Dental implants are the new phenomenon. Many patients are flocking to this revolutionary dental treatment for the replacement of missing teeth and the upgrade to their smiles. Yet oftentimes there’s a step that is necessary prior to the placement of dental implants. Everything must be carefully considered, and having a proper mental state is number one. Regardless, some patients don’t have the adequate jaw bone strength to support a dental implant. They then turn to a supplemental procedure called bone grafting. Bone grafting is defined as a surgical procedure that replaces missing bone in order to repair bone fractures that are complex. In dental health, your dentist will take bone from another part of your body (such as your chin or hip) and place it into the jawbone. This is mainly so the dental implant has enough bone to be fused to and supported by. Bone used for these bone grafts can come from many different sources including:
- The patient
- Another person
- An animal
- Synthetic materials
- A cadaver
While this sounds rather scary at first, your oral surgeon or dentist will inform you during the consultation that a bone graft is the most optimal way to maximize the dental implant treatment. It is a routine, predictable, and painless procedure. Once the bone graft is secure in the oral cavity, the dental implant placement has a greater chance of thriving.
A Brief History of the Bone Graft
As recent as the 1970′s and 80′s, before the renaissance of “dental implants”, much of preprosthetic oral surgery was aimed at simply building a stable base for a denture in patients who had experienced severe atrophy of their jaws. Many of our readers may identify with this when remembering a mother, father, aunt or uncle who, at an earlier age, had lost his or her teeth and were now wearing dentures. Many may also recall being distracted by those individuals’ dentures while they were either talking or eating. It was kind of like watching someone “rub their stomach and pat their head at the same time.” While it was unfortunate and often embarrassing, it was certainly not the fault of the denture wearer. The fact is that as we age, without teeth the underlying jawbone that supported the teeth atrophies with disuse. The truth is that the only reason our jaws have the amount of bone that they do is because of the
presence of existing teeth and the fact that those teeth are under continuous function. Once teeth are missing for one reason or another, the jaws quickly atrophy to a level of what is called “basal bone”. In cases of a complete loss of teeth, this can leave behind only a narrow hoop of bone in the mandible (lower jaw) or a flat pancake of bone in the maxilla (upper jaw).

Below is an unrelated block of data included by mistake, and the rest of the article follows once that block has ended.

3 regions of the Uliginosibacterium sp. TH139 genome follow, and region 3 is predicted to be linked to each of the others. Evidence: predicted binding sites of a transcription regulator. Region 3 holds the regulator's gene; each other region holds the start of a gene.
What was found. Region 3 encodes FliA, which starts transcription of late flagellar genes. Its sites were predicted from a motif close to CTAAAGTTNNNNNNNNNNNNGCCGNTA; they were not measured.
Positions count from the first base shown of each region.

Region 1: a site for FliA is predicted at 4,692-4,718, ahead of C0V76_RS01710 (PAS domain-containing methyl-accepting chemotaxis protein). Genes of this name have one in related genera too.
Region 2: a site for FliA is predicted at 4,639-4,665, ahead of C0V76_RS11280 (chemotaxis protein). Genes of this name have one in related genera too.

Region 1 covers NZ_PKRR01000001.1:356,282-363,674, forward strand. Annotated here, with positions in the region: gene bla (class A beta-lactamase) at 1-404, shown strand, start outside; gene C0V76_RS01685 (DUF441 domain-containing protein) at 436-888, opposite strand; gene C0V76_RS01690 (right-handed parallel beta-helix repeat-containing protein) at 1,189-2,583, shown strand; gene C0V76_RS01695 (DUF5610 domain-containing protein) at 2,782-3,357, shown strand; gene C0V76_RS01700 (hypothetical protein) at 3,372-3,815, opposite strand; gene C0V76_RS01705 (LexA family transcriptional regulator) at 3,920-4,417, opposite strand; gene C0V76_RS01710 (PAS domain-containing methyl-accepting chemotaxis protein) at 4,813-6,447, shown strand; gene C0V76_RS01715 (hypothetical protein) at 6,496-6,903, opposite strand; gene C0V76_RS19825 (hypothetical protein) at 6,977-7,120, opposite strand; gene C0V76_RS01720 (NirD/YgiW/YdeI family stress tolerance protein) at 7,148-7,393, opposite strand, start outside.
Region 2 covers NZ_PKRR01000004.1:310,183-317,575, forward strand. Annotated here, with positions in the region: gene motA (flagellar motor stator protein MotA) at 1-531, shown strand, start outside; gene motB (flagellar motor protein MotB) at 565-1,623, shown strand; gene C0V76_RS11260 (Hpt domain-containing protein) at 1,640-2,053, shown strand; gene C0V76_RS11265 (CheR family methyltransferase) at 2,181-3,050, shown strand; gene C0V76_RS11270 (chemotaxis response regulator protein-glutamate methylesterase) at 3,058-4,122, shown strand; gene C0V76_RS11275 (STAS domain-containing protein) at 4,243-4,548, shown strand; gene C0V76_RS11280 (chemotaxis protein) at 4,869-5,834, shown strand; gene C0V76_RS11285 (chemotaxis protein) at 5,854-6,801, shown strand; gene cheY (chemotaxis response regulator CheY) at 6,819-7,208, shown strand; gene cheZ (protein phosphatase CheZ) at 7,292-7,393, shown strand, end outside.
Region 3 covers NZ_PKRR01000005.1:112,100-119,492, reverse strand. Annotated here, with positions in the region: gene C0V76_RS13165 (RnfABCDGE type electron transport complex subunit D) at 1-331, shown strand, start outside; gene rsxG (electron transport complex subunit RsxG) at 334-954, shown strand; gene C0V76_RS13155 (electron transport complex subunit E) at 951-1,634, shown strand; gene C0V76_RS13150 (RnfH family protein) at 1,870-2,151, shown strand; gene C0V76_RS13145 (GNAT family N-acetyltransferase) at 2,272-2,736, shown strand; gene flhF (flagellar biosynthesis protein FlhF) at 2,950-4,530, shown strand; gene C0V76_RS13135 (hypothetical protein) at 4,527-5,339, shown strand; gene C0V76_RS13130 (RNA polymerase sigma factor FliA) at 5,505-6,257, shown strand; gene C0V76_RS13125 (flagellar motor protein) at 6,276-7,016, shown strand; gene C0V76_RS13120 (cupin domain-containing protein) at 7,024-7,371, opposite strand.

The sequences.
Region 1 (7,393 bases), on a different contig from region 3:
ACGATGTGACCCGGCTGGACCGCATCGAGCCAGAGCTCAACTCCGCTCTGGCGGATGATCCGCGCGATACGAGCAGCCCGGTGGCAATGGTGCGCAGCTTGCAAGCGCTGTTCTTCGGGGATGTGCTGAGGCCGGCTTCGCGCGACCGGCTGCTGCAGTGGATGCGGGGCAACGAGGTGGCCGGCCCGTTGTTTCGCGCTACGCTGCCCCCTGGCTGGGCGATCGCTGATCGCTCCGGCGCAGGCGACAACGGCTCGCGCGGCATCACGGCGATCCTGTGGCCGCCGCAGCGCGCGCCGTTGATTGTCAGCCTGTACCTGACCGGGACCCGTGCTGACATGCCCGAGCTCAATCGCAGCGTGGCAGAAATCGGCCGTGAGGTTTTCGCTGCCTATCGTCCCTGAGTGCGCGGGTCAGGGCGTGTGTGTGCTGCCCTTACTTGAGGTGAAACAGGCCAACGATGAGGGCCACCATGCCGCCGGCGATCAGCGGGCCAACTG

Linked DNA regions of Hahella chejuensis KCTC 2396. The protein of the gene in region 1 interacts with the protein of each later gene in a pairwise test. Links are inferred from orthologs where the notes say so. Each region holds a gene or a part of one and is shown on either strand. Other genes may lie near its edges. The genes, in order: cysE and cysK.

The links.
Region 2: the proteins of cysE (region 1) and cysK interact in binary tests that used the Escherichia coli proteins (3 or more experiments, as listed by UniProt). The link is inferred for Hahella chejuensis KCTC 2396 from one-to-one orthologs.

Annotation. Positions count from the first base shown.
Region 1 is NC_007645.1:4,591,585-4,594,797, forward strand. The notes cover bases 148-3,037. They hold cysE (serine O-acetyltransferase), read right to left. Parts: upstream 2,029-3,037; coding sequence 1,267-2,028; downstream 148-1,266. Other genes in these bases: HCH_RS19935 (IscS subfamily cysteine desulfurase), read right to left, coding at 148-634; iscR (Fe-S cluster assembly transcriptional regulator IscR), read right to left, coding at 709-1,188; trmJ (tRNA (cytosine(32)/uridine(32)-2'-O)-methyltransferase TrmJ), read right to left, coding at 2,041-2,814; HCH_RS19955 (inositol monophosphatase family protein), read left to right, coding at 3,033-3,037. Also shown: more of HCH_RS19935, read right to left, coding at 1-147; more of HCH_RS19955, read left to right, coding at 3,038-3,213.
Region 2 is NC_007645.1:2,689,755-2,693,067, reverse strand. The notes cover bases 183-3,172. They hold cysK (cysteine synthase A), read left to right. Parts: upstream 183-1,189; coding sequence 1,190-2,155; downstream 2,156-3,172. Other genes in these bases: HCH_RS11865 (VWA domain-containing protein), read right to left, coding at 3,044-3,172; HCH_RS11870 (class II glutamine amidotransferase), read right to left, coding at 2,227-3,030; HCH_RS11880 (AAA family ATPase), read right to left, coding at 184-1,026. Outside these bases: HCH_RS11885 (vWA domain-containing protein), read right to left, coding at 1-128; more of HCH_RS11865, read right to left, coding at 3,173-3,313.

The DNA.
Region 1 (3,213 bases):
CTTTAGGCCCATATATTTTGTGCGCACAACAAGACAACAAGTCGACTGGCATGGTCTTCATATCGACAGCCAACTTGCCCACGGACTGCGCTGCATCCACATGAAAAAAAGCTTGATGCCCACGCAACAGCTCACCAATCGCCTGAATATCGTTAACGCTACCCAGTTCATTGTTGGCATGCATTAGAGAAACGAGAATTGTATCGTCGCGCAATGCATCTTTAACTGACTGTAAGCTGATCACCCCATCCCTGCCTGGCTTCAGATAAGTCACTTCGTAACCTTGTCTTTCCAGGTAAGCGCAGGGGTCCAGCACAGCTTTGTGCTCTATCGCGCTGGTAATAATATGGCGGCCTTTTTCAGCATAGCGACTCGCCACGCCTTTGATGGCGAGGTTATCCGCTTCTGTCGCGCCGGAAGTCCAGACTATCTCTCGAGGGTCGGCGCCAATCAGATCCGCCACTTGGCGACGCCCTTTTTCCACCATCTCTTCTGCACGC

Extravagant and often complicated hospital based procedures were devised to address this atrophy and attempt to rebuild the jaws to a point where the patient could comfortably wear a stable denture and have confidence during normal chewing or speaking functions. It was not uncommon to use fragments of a patient’s ribs to carefully construct a new arch in an attempt to increase the vertical size of the lower jaw.
Treatment was not only aimed at restoring function but in many cases to prevent a jaw fracture as the strength and size of the jaws were reduced with time. Skin grafts were sometimes harvested from the patient’s thighs to be applied (grafted) intraorally in an effort to prevent the oral musculature from displacing the denture while the person was talking or eating. These more severe methods of preprosthetic surgery are nearly absent from today’s treatment plans. The modernization of dental implants combined with a contemporary preventive approach to bone loss has virtually eliminated the need for such drastic measures.
Bone Grafting at Gentle Dentistry
While the need for bone grafting has been significantly reduced, it has not been eliminated entirely. However, it is now relegated to a minimally invasive procedure managed easily in an ambulatory office setting. At Gentle Dentistry in Haworth, NJ, Dr. Spector and his professional staff answer your questions regarding bone grafts and how they can help your dental implants last a lifetime. When considering dental implants, and you discover your gums and teeth are in need of bone grafting, Dr. Spector has you covered. Give us a call to schedule your no-obligation consultation. Find out how to enhance the quality of your smile.